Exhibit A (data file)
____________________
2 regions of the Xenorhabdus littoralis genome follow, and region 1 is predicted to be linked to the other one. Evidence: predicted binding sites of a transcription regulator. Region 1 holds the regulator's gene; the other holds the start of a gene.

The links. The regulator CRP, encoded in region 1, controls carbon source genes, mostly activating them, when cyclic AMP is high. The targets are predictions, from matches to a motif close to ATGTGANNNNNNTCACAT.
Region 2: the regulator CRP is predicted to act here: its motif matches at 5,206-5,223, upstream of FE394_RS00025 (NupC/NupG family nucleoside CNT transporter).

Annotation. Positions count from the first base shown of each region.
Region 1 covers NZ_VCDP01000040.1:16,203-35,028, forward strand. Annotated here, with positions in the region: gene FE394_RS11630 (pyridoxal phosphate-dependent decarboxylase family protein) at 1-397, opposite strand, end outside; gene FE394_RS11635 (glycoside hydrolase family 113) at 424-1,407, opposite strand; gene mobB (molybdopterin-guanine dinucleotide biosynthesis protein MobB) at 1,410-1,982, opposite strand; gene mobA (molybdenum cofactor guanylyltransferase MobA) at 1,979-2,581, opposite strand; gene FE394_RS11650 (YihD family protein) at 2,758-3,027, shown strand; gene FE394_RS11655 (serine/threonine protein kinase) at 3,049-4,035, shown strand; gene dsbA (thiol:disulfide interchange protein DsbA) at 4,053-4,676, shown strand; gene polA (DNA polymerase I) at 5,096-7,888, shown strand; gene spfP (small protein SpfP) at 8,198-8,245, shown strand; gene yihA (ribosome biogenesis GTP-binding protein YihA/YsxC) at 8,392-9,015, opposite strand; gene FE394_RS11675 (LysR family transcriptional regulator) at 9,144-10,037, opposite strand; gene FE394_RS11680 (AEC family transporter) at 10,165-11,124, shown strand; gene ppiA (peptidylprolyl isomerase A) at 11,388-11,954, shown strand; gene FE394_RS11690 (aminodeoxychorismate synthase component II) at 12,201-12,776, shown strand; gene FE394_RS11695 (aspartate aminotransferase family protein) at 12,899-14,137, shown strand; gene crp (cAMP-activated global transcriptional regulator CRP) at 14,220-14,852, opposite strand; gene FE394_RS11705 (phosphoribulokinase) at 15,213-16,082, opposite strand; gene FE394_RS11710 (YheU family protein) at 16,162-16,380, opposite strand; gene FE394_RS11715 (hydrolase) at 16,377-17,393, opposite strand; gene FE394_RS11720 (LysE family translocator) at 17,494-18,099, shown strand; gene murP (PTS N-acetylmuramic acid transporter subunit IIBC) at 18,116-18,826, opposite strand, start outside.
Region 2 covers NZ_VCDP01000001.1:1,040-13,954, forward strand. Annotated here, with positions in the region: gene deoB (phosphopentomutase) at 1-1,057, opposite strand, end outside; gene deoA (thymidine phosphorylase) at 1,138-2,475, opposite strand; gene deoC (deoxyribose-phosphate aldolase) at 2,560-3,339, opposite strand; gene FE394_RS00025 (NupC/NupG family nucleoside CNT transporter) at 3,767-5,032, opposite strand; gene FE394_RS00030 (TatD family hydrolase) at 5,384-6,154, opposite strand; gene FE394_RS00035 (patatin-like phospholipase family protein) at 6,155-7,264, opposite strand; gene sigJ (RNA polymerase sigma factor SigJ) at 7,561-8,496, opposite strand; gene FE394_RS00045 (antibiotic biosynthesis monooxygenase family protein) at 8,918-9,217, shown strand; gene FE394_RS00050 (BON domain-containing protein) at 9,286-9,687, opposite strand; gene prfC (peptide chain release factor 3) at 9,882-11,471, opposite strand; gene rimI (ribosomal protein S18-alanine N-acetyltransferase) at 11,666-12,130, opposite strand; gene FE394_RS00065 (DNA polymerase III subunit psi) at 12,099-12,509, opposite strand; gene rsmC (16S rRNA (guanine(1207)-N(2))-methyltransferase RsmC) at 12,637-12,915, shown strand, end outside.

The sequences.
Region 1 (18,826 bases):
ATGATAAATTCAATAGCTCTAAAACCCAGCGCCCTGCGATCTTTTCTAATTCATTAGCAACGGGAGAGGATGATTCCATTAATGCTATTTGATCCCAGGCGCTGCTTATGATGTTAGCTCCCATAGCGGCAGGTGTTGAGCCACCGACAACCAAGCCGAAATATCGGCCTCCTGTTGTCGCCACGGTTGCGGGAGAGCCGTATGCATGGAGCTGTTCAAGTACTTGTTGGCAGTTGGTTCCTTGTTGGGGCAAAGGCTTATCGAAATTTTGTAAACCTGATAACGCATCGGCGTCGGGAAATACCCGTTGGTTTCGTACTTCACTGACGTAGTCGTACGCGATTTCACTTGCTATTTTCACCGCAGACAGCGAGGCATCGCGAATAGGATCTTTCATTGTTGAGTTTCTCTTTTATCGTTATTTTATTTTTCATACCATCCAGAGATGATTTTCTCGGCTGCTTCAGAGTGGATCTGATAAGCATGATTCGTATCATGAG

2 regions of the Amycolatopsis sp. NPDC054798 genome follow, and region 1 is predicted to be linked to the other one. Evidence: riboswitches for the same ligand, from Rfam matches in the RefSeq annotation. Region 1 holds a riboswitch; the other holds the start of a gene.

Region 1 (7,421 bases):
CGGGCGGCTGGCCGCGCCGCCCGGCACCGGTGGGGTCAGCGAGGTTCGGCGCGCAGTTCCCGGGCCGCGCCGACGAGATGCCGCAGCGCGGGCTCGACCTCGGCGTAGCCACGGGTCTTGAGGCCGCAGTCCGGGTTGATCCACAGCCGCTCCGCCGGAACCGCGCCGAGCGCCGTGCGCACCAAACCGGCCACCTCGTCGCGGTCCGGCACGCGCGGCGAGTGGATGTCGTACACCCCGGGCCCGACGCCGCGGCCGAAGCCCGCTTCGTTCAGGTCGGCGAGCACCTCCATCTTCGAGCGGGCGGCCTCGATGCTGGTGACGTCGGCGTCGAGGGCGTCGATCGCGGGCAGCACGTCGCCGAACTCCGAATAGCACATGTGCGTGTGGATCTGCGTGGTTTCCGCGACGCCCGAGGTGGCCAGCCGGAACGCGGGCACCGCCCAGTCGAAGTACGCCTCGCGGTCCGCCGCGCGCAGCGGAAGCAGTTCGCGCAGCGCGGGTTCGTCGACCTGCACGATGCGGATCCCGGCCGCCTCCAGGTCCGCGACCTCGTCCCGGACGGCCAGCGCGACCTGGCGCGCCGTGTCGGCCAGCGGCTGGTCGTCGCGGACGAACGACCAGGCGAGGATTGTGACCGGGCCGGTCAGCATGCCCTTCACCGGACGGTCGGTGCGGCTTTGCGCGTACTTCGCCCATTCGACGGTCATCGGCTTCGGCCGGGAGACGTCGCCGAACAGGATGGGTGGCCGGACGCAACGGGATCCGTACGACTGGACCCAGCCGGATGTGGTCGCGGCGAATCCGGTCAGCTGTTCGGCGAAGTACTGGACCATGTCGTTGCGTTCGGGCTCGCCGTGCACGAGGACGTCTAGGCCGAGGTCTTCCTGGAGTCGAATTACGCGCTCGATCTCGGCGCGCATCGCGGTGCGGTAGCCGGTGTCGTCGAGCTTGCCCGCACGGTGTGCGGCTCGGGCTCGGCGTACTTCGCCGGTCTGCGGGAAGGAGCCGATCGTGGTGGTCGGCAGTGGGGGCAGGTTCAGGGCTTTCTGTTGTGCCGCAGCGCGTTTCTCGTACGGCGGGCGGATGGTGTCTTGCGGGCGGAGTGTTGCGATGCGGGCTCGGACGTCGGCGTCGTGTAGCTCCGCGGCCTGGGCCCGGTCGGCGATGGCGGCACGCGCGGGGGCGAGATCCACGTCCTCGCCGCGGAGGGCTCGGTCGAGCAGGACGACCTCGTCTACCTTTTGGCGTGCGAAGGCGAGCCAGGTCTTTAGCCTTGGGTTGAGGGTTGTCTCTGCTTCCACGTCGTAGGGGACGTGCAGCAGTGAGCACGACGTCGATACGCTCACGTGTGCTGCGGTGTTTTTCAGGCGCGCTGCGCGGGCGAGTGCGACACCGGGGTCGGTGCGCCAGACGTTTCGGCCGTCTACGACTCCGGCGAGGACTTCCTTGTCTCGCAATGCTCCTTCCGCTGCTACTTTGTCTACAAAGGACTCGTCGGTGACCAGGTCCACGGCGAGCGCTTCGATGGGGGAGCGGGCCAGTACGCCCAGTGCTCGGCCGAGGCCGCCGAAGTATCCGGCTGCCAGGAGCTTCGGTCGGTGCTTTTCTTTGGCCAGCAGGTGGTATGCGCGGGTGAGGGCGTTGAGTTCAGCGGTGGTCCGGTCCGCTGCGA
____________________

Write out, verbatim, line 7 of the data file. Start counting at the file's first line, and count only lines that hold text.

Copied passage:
The sequences.